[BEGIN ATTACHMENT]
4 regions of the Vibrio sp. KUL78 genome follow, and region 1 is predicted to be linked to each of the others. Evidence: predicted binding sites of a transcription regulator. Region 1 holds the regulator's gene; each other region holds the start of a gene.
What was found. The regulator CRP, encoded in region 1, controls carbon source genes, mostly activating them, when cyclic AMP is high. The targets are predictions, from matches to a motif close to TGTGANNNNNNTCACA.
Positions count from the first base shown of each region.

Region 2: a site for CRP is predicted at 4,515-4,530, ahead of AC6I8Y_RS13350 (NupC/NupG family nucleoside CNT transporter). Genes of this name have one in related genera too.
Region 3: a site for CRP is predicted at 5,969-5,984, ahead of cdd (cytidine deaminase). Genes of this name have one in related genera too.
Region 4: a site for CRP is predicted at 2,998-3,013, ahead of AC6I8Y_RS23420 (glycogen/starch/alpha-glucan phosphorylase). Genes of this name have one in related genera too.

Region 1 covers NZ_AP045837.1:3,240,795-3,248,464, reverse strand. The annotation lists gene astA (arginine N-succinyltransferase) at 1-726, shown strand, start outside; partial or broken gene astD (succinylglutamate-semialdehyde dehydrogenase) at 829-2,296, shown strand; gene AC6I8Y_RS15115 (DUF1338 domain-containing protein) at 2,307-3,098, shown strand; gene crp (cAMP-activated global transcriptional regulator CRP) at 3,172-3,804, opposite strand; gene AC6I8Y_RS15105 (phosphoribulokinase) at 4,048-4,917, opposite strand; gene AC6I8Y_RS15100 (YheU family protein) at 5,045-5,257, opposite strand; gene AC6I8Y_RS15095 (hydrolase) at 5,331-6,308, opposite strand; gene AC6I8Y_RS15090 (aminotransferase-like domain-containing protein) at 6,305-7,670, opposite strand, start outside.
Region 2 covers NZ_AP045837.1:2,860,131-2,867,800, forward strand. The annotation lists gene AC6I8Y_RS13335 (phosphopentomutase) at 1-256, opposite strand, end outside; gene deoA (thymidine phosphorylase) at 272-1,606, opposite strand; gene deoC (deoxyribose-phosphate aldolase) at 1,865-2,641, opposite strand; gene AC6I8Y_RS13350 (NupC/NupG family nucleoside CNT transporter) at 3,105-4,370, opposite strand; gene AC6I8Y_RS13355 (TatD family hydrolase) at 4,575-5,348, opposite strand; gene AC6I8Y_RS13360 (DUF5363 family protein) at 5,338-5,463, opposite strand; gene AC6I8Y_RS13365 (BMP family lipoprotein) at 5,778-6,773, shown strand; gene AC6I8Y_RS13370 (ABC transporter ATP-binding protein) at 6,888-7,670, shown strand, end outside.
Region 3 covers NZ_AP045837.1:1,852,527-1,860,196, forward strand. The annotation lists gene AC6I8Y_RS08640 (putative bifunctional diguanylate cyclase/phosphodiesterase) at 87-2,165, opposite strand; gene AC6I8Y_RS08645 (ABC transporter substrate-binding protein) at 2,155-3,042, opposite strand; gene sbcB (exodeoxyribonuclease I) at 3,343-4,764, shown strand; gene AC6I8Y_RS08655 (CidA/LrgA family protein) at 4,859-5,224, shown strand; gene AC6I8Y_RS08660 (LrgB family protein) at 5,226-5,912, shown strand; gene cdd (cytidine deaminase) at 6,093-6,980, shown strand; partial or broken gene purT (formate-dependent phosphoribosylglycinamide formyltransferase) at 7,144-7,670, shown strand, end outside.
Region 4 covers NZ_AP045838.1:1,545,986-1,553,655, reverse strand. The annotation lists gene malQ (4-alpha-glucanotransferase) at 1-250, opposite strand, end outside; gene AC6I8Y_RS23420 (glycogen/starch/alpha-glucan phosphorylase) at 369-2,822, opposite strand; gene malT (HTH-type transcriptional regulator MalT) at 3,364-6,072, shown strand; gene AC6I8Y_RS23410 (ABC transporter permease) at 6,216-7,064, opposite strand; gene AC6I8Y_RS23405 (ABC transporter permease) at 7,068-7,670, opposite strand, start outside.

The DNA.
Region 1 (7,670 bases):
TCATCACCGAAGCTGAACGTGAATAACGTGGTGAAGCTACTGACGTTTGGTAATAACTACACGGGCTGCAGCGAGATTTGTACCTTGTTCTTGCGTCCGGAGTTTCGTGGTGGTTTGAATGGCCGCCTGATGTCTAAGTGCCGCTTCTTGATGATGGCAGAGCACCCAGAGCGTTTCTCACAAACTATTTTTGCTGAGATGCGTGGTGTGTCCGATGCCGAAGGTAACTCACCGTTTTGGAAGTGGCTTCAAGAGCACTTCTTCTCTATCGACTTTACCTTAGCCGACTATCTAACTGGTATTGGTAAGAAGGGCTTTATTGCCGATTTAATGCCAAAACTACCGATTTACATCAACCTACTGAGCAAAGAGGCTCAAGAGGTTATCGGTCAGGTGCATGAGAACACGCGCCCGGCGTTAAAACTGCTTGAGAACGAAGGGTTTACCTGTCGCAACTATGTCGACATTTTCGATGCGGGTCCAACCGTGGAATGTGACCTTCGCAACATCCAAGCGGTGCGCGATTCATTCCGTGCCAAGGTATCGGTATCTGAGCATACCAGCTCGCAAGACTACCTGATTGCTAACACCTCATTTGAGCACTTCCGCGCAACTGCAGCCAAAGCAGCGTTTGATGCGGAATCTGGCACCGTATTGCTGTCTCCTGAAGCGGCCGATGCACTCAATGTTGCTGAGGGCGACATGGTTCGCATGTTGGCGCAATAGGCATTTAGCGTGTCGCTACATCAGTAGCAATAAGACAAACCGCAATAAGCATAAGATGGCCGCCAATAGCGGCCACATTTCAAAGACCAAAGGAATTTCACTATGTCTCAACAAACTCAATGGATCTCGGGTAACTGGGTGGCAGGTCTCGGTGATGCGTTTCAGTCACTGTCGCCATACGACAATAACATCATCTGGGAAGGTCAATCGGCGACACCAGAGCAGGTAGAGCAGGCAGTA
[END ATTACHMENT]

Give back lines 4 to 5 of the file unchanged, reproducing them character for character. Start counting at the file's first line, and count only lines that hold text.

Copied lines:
Region 2: a site for CRP is predicted at 4,515-4,530, ahead of AC6I8Y_RS13350 (NupC/NupG family nucleoside CNT transporter). Genes of this name have one in related genera too.
Region 3: a site for CRP is predicted at 5,969-5,984, ahead of cdd (cytidine deaminase). Genes of this name have one in related genera too.